This paper aims at combining different theoretical and methodological approaches for the analysis of discourse, focusing in particular on argumentative structures. At a first level an attempt is made to include argumentation in critical discourse analysis in order to extend the analysis of interaction between “structures of discourse” and “structures of ideologies”, Methods of Critical Discourse Analysis. Sage, London, 1995) to higher levels of language description. At a second level the study will integrate the qualitative approaches of critical discourse analysis (...) and argumentation theory with the quantitative tools of corpus linguistics, so that the analysis can be carried out on a representative amount of texts and in a more systematic way. Even though corpus linguistics tends to be focused on meanings localized at the level of words, while argumentative structures stretch out through longer units of text, an integration can be attempted by circumscribing the enquiry to those aspects of argumentation which are signalled by indicators, and are therefore electronically retrievable. In particular, this paper investigates the use of dissociation and presupposition in a corpus of newspaper articles published in the run up to the war on Iraq. Both structures respond to retrievability criteria while being powerful instruments to convey ideologically oriented messages. (shrink)
_The Politics of Imagination_ offers a multidisciplinary perspective on the contemporary relationship between politics and the imagination. What role does our capacity to form images play in politics? And can we define politics as a struggle for people’s imagination? As a result of the increasingly central place of the media in our lives, the political role of imagination has undergone a massive quantitative and a qualitative change. As such, there has been a revival of interest in the concept of imagination, (...) as the intimate connections between our capacity to form images and politics becomes more and more evident. Bringing together scholars from different disciplines and theoretical outlooks, _The Politics of Imagination_ examines how the power of imagination reverberates in the various ambits of social and political life: in law, history, art, gender, economy, religion and the natural sciences. And it will be of considerable interest to those with contemporary interests in philosophy, political philosophy, political science, legal theory, gender studies, sociology, nationalism, identity studies, cultural studies, and media studies. (shrink)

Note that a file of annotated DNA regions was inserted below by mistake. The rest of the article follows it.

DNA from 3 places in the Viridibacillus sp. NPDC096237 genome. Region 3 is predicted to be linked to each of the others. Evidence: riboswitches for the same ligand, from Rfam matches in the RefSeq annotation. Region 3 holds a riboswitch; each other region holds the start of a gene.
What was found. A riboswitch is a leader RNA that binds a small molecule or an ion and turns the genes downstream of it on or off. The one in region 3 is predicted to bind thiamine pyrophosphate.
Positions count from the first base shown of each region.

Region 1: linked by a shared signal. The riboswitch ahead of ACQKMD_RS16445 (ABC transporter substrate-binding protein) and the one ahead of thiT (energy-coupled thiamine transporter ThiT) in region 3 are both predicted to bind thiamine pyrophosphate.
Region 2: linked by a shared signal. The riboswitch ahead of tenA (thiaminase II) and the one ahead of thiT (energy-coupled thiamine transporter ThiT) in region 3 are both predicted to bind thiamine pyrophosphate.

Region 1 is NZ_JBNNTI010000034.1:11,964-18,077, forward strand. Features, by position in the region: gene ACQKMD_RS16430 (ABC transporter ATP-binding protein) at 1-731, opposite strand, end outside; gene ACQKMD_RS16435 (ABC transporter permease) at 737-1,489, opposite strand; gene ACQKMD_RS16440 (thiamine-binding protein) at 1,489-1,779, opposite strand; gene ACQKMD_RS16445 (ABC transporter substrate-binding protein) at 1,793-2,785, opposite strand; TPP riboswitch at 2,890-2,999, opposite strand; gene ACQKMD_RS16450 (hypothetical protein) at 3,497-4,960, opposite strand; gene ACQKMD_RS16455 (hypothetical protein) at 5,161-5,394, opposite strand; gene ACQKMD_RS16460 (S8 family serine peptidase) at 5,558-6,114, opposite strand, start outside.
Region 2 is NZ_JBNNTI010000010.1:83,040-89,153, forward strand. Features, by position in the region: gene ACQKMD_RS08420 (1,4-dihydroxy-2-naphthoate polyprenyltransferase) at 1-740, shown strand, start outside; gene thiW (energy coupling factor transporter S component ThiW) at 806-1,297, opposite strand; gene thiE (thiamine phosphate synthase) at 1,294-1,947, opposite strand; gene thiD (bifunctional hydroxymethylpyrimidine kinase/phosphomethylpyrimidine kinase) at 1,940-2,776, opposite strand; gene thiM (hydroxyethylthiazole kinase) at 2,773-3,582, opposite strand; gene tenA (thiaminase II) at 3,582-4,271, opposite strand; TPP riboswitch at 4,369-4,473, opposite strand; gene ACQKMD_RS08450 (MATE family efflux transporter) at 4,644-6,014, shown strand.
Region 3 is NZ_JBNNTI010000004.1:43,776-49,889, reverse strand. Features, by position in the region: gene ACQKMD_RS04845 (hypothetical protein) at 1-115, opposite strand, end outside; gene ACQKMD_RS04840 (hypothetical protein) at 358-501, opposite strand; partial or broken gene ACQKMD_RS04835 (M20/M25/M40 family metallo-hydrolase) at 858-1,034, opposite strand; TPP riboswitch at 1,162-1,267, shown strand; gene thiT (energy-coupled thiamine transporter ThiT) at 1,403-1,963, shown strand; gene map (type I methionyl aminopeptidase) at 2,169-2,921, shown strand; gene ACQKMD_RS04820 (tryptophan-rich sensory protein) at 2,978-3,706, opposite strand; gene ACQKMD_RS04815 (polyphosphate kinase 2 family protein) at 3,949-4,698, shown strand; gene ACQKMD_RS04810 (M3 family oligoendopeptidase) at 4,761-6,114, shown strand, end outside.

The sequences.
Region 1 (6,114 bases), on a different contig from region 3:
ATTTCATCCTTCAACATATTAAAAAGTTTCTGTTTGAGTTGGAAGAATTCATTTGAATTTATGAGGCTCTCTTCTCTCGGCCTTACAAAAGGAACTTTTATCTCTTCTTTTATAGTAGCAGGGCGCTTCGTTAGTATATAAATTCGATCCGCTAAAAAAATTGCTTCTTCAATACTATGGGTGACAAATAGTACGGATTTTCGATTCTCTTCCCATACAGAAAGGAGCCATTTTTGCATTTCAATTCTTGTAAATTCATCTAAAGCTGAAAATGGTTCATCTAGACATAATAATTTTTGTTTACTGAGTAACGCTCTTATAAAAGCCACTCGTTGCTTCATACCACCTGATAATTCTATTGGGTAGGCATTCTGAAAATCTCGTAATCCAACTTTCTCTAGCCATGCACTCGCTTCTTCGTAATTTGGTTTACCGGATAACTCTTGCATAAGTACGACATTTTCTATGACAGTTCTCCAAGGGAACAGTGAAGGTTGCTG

How does other people’s opinion affect judgments of norm transgressions? In our study, we used a modification of the famous Asch paradigm to examine conformity in the moral domain. The question we addressed was how peer group opinion alters normative judgments of scenarios involving violations of moral, social, and decency norms. The results indicate that even moral norms are subject to conformity, especially in situations with a high degree of social presence. Interestingly, the degree of conformity can distinguish between different (...) types of norms. (shrink)
Peter French’s and Steven Ratner’s thoughtful comments are helpful in advancing the analysis we offered in our book On Complicity and Compromise. Inevitably, there are areas of disagreement and bones to pick. However, our primary concern in this reply will be to press, with their assistance, the more positive agenda.
Complicity with wrongdoing comes in many forms and many degrees. We distinguish subcategories cooperation, collaboration and collusion from connivance and condoning, identifying their defining features and assessing their characteristic moral valences. We illustrate the use of these distinctions by reference to events in refugee camps in and around Rwanda after the 1994 genocide, and the extent to which international organizations and nongovernment organizations were wrongfully complicit with the misuse of refugees as human shields by the perpetrators of the genocide who (...) were allowed to run those camps. (shrink)
The Sārasaṅgaha is a Pāli text of XIIth–XIIIth century by the Sinhalese monk Siddhattha Thera. Its themes include the aspiration to become a Buddha, shrines, meditation, theories on rain, wind, gender and more. The main body consists of citations from the Nikāyas, the Jātakas, the Visuddhimagga and above all, from commentarial literature. By analysing the way the Sārasaṅgaha refers to and establishes a dialogue with the quoted works, this paper promotes a new assessment of the cultural and textual tendencies that (...) influenced the development of Buddhist literature especially in the Middle Ages. In particular, the analysis of this text and the quotations of which it is composed reveals the importance of commentarial literature, a literary genre that only recently has attracted the attention of Pāli scholars. (shrink)